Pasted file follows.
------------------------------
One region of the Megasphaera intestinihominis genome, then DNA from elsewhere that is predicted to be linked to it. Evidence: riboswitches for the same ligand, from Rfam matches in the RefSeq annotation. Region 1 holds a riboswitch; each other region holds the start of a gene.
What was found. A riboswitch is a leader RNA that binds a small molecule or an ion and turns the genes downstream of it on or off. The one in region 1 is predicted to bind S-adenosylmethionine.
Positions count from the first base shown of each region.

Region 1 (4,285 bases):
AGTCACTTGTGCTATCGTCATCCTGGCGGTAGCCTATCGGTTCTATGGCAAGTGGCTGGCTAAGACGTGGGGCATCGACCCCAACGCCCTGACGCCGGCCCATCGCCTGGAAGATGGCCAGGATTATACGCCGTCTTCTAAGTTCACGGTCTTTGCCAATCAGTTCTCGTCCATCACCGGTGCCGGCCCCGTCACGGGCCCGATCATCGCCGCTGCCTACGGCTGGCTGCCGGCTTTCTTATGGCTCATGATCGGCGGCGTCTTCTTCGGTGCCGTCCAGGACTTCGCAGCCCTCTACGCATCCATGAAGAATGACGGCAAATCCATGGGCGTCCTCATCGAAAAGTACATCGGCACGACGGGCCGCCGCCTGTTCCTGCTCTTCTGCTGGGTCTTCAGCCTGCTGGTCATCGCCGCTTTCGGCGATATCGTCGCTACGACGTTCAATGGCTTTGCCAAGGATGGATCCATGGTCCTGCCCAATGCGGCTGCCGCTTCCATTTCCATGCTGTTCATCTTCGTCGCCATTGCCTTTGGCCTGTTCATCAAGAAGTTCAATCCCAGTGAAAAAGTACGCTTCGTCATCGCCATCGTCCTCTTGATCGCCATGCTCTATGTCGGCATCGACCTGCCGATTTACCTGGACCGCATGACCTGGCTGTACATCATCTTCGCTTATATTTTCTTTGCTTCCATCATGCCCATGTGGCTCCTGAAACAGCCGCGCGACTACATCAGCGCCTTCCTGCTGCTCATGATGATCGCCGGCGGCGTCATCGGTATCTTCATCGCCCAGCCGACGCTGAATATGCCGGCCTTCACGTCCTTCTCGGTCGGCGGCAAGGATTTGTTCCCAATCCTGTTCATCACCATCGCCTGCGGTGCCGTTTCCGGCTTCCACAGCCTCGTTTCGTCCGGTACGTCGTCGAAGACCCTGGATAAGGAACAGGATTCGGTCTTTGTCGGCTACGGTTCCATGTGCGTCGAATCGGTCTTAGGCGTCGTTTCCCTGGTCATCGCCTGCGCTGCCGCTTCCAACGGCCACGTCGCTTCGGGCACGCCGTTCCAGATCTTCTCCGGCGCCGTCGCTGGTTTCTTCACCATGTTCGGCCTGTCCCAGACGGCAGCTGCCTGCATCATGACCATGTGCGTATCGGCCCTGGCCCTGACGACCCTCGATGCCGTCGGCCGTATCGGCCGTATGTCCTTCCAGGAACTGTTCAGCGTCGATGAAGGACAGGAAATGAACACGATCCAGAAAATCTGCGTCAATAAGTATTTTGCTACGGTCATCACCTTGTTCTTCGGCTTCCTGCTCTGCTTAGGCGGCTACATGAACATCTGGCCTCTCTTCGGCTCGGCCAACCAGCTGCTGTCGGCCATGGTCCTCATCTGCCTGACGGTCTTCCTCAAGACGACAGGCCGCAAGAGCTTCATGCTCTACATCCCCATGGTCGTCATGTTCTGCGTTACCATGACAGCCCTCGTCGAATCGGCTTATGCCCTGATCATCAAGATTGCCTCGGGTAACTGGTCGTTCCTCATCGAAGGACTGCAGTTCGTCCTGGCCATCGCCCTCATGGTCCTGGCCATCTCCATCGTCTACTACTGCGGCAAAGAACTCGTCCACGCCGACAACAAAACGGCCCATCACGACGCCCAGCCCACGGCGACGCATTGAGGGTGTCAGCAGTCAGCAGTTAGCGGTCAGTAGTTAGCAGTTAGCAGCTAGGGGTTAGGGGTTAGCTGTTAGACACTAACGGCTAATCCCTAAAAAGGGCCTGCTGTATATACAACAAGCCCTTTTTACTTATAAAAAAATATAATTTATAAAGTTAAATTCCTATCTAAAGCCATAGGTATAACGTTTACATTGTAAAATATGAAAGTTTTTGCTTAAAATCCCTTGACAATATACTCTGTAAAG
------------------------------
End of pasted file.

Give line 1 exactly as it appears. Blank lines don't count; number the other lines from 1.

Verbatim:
One region of the Megasphaera intestinihominis genome, then DNA from elsewhere that is predicted to be linked to it. Evidence: riboswitches for the same ligand, from Rfam matches in the RefSeq annotation. Region 1 holds a riboswitch; each other region holds the start of a gene.